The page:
The recent Federal Court decision of In the matter of Boka Beverages Pty Ltd (In Liquidation)  FCA 1184 has taken a closer look at the use of special purpose liquidators.
oka Beverages Pty Ltd (Company) operated a beer bottling plant at a premises in Prestons, NSW (Premises). The Company leased the Premises from a related company Boka Investments Pty Ltd (Boka Investments).
Icon Brewing Company Pty Ltd (subject to deed of company arrangement) (Icon) operated a beer brewing business at the Premises, and the Company packaged the beer brewed by Icon. Icon brewed the beer using equipment (Equipment) leased to them by a third company, Melhelm Pty Ltd (Melhelm).
A dispute arose between Icon and the Company as to the basis on which Icon used the Premises and the terms on which the Company packaged the beer brewed by Icon. An unsigned agreement was put into evidence which dealt with the labour, equipment and services to be provided by each party, the Company’s rates for packaging of Icon’s beer and a right of entry to the Premises for Icon. The Company agreed that this document reflected the actual relationship between it and Icon but noted that no sub lease had ever been granted and that the charges invoiced by the Company for packaging Icon’s beer were different to the unsigned agreement.
In April 2017, the Company issued Icon with a statutory demand in respect of $939,248.87 in unpaid invoices. Icon then filed an originating process seeking to set aside the statutory demand on the basis that Icon was in fact owed $1,735,708 by the Company for overcharging.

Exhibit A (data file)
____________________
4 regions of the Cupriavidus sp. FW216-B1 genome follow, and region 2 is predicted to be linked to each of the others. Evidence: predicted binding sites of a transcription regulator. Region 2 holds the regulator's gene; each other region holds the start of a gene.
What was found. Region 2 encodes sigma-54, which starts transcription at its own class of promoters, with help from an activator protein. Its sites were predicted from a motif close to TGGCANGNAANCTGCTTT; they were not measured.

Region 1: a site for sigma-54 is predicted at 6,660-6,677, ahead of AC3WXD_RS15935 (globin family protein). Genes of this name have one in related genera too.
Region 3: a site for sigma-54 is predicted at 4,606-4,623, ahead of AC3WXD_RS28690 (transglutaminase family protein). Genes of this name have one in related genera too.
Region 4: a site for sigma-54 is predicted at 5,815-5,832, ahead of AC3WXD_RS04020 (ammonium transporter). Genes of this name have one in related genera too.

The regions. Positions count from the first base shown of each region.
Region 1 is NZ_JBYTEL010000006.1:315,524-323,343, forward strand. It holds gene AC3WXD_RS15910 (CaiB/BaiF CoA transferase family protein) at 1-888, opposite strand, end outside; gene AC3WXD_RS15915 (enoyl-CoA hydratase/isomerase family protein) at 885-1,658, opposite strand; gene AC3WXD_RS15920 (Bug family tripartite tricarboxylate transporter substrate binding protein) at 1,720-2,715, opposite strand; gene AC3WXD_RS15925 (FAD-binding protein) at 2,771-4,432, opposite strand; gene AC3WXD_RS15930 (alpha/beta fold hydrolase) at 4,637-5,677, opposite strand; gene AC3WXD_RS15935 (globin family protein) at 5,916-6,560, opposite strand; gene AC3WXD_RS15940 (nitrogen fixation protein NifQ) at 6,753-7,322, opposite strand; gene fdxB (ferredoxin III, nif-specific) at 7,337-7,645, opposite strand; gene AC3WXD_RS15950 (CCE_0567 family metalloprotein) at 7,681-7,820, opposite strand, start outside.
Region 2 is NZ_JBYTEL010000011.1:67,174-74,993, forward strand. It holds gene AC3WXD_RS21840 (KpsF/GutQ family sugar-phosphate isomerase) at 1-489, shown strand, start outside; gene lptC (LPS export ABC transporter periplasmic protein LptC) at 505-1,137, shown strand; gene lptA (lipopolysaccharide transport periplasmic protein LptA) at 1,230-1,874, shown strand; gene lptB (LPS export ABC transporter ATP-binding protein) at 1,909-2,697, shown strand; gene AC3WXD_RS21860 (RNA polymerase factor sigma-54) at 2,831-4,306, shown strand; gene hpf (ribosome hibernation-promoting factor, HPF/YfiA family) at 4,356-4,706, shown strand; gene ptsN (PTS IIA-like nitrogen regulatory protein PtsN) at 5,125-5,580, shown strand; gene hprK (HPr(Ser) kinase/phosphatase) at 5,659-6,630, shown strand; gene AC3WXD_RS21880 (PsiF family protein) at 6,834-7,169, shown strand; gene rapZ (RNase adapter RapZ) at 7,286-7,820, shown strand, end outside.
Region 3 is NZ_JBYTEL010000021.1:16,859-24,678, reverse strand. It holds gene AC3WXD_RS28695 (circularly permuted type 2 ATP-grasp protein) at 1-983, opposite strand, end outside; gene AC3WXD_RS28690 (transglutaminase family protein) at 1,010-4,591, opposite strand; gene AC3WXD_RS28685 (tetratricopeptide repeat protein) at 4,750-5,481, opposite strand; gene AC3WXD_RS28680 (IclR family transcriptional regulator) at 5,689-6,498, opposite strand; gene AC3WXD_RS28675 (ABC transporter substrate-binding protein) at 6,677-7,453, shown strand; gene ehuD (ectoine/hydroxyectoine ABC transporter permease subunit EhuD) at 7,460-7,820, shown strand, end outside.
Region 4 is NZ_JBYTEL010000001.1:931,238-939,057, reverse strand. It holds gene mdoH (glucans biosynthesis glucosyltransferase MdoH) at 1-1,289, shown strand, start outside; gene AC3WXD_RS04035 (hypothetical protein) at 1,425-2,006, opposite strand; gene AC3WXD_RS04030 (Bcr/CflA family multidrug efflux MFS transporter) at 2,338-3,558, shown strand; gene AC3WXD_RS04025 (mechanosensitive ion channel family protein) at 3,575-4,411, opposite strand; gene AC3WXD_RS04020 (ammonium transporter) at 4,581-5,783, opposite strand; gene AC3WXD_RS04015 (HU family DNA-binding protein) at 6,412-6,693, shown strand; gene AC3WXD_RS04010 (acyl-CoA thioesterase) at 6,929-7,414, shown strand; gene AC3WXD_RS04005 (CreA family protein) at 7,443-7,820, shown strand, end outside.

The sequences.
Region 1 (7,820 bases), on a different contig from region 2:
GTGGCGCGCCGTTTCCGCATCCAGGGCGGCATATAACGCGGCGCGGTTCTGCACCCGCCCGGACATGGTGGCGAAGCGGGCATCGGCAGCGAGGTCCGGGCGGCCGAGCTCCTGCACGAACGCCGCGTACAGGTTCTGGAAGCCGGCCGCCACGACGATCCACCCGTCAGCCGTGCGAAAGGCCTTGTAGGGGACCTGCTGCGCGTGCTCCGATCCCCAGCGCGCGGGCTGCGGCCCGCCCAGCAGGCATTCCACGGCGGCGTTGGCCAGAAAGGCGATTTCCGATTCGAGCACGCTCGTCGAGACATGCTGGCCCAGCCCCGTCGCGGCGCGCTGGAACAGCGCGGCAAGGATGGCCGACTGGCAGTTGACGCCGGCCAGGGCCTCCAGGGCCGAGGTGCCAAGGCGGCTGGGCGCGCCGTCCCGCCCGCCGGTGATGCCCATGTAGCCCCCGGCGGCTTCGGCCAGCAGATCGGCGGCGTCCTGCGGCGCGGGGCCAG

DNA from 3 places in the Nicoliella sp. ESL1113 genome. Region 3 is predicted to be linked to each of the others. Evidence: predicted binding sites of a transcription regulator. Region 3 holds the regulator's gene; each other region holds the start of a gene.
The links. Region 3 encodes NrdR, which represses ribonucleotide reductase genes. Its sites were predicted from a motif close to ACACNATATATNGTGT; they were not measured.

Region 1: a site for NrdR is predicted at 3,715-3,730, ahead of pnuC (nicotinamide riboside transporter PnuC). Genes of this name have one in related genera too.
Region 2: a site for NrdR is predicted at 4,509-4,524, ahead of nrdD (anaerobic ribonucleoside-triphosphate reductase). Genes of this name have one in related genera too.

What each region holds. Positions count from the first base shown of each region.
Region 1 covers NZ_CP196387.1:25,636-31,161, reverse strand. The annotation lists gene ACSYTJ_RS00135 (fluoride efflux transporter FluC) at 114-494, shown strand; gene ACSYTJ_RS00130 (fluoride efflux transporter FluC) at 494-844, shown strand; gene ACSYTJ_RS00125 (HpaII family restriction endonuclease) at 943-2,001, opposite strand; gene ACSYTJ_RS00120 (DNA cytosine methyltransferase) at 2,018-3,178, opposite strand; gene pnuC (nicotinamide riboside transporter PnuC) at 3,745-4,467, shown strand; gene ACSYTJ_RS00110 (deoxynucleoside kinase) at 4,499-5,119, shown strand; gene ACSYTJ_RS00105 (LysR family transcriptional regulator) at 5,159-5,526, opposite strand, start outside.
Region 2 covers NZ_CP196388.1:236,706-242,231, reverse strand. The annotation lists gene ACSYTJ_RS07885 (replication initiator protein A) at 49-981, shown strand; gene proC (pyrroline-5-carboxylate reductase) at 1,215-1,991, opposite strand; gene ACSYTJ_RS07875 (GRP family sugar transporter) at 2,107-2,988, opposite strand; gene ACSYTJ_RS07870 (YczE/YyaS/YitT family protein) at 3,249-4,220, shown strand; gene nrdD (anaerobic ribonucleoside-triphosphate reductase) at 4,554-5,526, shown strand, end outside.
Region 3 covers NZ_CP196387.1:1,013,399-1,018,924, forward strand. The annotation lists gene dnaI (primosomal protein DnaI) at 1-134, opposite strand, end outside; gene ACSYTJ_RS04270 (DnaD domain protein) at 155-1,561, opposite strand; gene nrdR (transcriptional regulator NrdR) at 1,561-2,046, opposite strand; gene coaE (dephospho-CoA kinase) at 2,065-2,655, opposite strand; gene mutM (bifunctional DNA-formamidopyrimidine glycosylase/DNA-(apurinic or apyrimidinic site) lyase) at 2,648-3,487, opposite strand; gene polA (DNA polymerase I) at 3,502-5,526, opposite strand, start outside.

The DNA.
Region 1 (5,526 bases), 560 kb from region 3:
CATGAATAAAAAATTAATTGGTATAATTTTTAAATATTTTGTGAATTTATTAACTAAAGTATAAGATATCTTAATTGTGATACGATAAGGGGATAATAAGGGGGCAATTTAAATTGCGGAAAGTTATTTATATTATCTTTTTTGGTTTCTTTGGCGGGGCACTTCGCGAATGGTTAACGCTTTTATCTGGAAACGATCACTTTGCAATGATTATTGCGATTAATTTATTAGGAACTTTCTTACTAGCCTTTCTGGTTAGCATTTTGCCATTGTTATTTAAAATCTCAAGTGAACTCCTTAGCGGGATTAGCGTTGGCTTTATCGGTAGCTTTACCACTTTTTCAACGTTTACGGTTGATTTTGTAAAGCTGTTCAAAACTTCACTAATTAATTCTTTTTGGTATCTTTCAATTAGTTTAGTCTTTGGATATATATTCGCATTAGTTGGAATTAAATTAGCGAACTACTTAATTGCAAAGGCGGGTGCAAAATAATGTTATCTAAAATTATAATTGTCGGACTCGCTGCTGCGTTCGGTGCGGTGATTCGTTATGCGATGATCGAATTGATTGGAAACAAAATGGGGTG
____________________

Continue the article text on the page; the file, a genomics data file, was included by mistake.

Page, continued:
In May 2017, Icon ceased brewing beer at the Premises and vacated the Premises, leaving the Equipment behind. The Company subsequently ceased all operations at the Premises. Melhelm wrote to the Company on 17 May 2017 asserting ownership of the Equipment, but despite a number of attempts was not able to recover the Equipment.
On 11 August 2017, the Supreme court of NSW made orders on the application of Icon and Melhelm (the Plaintiffs) restraining the Company and Boka Investments from selling the Equipment. The Plaintiffs also sought final orders that the Company deliver up the Equipment, or alternatively pay damages for detention and conversion of the Equipment. However, despite the injunction and the matters raised by the Plaintiffs, it appeared that in the period between August 2017 and March 2018 a number of pieces of the Equipment went missing. The Company variously claimed that some of the Equipment had been sold by the Company with the agreement of Melhelm, and some of the Equipment had been removed by ANZ bank pursuant to security held over the Equipment. These matters were disputed by the Plaintiffs.
On 5 July 2018, notwithstanding these matters and the ongoing proceedings regarding the Equipment and the statutory demand, the Company was placed into liquidation as a members voluntary winding up.
The Plaintiffs submitted proofs of debt in the liquidation and proposed that the liquidation be converted to a creditors’ voluntary winding up. The winding up was converted in September 2018 but the liquidators of the Company only acknowledged the Plaintiffs as contingent creditors and stated that their proofs could not be admitted for the amounts stated due to a lack of supporting documentation. In October 2018, the liquidators rejected the Plaintiffs’ proofs of debt in their entirety. In February 2019, the liquidators issued a report to creditors identifying the potential dividend to unsecured creditors as 0 cents/$.